David Lester, in an article published in Psychological Reports 1993, concluded from his research that 'from 1960-1988 the unemployment rate was negatively associated with crime rates in the USA'. Home Office Research Study 19, Trends in Crime and their Interpretation, 'failed to produce clear and consistent evidence of a relation between unemployment and crime'.
These conflicting conclusions suggest that it is unwise to make generalisations that unemployment is responsible for crime. It is as meaningless as blaming delinquency on an unhappy childhood; only a minority with emotionally deprived backgrounds turn to crime and the same applies to the vast majority of honest citizens who are unemployed. Offending is a matter of choice; criminals must accept personal responsibility for their decisions.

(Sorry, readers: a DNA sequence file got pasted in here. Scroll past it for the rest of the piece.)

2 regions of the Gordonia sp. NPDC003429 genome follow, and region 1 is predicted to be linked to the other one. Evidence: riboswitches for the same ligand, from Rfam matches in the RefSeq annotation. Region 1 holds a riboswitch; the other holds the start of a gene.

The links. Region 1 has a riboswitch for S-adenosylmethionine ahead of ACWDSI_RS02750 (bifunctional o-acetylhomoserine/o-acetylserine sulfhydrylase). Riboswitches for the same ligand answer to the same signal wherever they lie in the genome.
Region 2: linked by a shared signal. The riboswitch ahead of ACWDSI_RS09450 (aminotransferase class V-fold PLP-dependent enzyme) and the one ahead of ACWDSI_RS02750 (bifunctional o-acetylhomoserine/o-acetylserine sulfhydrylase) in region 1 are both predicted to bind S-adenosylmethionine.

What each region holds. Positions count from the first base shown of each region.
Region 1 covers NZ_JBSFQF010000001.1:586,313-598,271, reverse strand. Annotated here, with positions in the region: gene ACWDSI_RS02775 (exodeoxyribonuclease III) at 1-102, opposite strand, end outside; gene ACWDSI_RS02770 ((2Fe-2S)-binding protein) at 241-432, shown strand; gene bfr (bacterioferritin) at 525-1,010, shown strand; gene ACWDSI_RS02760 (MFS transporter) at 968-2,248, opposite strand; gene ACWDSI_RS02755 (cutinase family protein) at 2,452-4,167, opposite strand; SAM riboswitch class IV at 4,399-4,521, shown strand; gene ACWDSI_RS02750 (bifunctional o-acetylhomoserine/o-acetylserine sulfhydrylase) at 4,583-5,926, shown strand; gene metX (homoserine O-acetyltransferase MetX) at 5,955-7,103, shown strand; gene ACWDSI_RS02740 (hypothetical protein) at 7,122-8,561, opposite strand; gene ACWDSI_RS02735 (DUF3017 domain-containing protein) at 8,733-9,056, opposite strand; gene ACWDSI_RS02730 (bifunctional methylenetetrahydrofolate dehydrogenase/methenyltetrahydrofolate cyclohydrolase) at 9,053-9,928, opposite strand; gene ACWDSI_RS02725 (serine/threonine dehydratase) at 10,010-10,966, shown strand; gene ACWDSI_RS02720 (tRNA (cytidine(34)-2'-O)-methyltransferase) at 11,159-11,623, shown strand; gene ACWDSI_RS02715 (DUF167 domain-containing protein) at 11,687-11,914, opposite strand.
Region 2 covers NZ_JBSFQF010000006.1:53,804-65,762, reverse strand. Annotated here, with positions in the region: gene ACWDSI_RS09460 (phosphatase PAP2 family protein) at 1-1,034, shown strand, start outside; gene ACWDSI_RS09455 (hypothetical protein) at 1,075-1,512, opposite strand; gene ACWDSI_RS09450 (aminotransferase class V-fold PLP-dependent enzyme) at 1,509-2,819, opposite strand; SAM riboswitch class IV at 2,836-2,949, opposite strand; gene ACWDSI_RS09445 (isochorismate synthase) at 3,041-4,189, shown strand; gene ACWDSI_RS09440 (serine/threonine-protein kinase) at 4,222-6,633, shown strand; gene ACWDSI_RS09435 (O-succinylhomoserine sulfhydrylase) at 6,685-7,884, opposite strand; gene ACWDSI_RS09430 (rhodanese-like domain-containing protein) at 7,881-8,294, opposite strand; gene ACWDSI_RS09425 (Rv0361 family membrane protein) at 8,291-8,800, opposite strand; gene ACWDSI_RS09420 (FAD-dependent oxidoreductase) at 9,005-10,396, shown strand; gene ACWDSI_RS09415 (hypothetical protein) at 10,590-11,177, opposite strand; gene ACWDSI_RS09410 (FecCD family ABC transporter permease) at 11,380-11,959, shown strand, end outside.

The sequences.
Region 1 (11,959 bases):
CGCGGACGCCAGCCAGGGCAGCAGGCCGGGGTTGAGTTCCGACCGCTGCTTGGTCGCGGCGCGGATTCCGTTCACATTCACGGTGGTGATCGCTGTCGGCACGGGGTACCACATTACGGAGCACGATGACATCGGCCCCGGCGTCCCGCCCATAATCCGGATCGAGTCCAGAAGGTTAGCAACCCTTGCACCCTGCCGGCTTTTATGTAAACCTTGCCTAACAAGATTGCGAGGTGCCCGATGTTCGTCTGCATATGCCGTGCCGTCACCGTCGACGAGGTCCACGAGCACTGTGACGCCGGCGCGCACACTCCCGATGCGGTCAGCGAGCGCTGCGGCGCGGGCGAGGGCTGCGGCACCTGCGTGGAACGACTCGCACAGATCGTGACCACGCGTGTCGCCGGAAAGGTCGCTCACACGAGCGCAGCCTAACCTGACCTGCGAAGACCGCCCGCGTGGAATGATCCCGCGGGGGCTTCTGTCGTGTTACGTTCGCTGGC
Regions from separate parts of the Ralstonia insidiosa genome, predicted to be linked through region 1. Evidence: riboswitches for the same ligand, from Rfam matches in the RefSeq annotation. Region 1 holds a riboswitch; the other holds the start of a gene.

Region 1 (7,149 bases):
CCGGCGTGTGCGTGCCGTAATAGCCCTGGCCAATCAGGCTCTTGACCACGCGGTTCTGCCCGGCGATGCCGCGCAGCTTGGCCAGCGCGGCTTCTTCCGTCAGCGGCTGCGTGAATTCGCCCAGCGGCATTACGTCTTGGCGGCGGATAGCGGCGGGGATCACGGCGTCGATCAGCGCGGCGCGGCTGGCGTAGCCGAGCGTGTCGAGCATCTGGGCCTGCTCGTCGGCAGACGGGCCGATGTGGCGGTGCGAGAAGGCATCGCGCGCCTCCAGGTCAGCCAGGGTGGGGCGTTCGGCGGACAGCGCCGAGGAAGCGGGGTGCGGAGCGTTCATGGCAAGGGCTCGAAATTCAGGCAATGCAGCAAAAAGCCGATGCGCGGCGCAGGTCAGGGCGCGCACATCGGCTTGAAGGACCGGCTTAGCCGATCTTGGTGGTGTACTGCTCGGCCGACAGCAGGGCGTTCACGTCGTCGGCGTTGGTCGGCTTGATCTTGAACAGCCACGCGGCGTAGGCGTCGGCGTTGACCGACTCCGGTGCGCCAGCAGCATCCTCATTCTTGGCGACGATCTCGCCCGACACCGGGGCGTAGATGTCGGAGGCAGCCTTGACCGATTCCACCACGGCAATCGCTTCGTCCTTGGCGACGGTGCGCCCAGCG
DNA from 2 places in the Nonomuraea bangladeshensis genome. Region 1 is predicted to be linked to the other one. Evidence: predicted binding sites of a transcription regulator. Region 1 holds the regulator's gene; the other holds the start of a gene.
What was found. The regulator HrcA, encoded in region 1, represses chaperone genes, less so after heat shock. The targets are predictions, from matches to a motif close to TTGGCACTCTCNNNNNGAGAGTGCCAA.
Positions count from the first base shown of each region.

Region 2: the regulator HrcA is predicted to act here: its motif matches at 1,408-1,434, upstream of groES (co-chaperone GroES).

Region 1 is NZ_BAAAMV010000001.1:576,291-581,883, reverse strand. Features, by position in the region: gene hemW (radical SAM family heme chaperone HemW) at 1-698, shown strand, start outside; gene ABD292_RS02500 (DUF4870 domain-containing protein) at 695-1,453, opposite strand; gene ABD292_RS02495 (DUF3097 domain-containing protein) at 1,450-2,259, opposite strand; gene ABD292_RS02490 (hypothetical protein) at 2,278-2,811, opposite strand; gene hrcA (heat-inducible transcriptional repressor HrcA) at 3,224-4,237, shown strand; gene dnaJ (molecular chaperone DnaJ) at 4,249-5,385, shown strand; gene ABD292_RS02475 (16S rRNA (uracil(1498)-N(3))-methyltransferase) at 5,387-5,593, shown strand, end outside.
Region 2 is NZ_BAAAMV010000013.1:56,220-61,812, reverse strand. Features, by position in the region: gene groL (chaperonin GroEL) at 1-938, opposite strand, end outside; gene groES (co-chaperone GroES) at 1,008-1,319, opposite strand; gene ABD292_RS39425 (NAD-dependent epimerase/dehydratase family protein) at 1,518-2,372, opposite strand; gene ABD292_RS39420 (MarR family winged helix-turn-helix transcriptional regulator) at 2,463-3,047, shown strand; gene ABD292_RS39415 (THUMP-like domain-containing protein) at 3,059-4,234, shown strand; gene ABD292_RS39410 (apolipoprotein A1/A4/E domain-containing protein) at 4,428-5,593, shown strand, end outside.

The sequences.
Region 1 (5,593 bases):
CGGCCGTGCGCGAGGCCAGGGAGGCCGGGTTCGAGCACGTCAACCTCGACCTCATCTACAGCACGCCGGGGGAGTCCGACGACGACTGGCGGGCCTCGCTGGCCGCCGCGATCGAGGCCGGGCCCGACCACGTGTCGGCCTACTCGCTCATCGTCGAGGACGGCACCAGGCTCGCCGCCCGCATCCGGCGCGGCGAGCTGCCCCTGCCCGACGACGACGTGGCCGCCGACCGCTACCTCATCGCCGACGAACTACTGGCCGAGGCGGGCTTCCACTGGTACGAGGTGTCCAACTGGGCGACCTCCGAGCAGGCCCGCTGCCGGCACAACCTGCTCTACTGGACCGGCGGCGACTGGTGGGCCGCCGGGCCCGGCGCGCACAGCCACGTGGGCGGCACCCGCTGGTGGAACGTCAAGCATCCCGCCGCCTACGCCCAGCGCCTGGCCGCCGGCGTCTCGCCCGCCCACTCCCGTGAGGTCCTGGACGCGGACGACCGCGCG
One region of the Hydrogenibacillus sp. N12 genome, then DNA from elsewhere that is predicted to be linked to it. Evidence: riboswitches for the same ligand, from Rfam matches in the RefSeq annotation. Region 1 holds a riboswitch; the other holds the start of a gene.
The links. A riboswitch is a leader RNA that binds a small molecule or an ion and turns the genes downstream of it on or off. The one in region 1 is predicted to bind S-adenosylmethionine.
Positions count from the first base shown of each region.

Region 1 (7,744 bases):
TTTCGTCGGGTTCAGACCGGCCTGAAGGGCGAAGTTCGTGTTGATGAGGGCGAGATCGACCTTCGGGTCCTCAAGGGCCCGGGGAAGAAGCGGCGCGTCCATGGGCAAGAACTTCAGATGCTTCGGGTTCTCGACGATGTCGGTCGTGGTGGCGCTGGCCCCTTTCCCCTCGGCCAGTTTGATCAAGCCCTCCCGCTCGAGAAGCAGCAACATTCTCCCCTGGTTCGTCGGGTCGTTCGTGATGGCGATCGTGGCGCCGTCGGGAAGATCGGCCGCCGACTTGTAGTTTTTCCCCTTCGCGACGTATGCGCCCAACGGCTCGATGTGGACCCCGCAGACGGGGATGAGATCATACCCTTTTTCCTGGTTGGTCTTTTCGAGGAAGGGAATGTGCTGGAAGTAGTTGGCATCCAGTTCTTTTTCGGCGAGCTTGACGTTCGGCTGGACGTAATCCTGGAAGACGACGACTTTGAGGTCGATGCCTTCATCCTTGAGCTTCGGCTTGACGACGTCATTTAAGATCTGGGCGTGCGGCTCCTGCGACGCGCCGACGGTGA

Many criminals do not want to take employment even if it were available. For most of them, crime pays very well, often producing an income of hundreds of pounds a week.
Between 1920 and 1930 there was a very serious unemployment problem in this country when benefits were limited and social survival was a struggle. Yet during that time the crime rate remained fairly constant.
It was a period in our history when a conviction for dishonesty was a matter of personal shame and public condemnation. Unemployment was no more responsible for crime then than it is today.
There has, however, been a change in public interpretation of right and wrong; the difference between them is now blurred. This can largely be attributed to the rejection of Christian standards and the confusion created by sociological theories.
It is the duty of the Government to maximise employment opportunities for all who are willing to work; it is the personal responsibility of offenders to stop committing crime. To confuse the two issues can be counterproductive.
Stoke Bishop, Bristol
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